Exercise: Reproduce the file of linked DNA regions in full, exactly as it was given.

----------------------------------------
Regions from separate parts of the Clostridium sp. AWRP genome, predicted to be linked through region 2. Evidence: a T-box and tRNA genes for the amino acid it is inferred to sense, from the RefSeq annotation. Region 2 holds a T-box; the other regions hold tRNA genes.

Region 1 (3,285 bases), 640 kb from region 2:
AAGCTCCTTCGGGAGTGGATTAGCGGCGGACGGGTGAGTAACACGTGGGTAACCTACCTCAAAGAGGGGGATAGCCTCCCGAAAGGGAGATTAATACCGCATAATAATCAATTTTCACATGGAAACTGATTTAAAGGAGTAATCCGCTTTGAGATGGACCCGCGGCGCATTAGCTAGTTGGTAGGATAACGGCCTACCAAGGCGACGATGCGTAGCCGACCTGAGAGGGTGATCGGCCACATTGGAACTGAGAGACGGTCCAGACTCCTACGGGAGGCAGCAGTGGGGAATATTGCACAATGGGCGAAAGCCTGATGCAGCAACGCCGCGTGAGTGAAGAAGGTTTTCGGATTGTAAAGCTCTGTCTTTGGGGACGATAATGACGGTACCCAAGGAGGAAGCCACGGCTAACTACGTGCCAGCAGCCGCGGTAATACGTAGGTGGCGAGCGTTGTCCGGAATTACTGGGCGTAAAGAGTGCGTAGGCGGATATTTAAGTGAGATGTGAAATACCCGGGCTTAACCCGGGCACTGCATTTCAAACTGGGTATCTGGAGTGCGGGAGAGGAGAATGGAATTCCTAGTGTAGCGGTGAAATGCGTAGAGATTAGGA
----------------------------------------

Regions from separate parts of the Clostridium sp. AWRP genome, predicted to be linked through region 2. Evidence: a T-box and tRNA genes for the amino acid it is inferred to sense, from the RefSeq annotation. Region 2 holds a T-box; the other regions hold tRNA genes.

Region 1 (3,285 bases), 640 kb from region 2:
AAGCTCCTTCGGGAGTGGATTAGCGGCGGACGGGTGAGTAACACGTGGGTAACCTACCTCAAAGAGGGGGATAGCCTCCCGAAAGGGAGATTAATACCGCATAATAATCAATTTTCACATGGAAACTGATTTAAAGGAGTAATCCGCTTTGAGATGGACCCGCGGCGCATTAGCTAGTTGGTAGGATAACGGCCTACCAAGGCGACGATGCGTAGCCGACCTGAGAGGGTGATCGGCCACATTGGAACTGAGAGACGGTCCAGACTCCTACGGGAGGCAGCAGTGGGGAATATTGCACAATGGGCGAAAGCCTGATGCAGCAACGCCGCGTGAGTGAAGAAGGTTTTCGGATTGTAAAGCTCTGTCTTTGGGGACGATAATGACGGTACCCAAGGAGGAAGCCACGGCTAACTACGTGCCAGCAGCCGCGGTAATACGTAGGTGGCGAGCGTTGTCCGGAATTACTGGGCGTAAAGAGTGCGTAGGCGGATATTTAAGTGAGATGTGAAATACCCGGGCTTAACCCGGGCACTGCATTTCAAACTGGGTATCTGGAGTGCGGGAGAGGAGAATGGAATTCCTAGTGTAGCGGTGAAATGCGTAGAGATTAGGA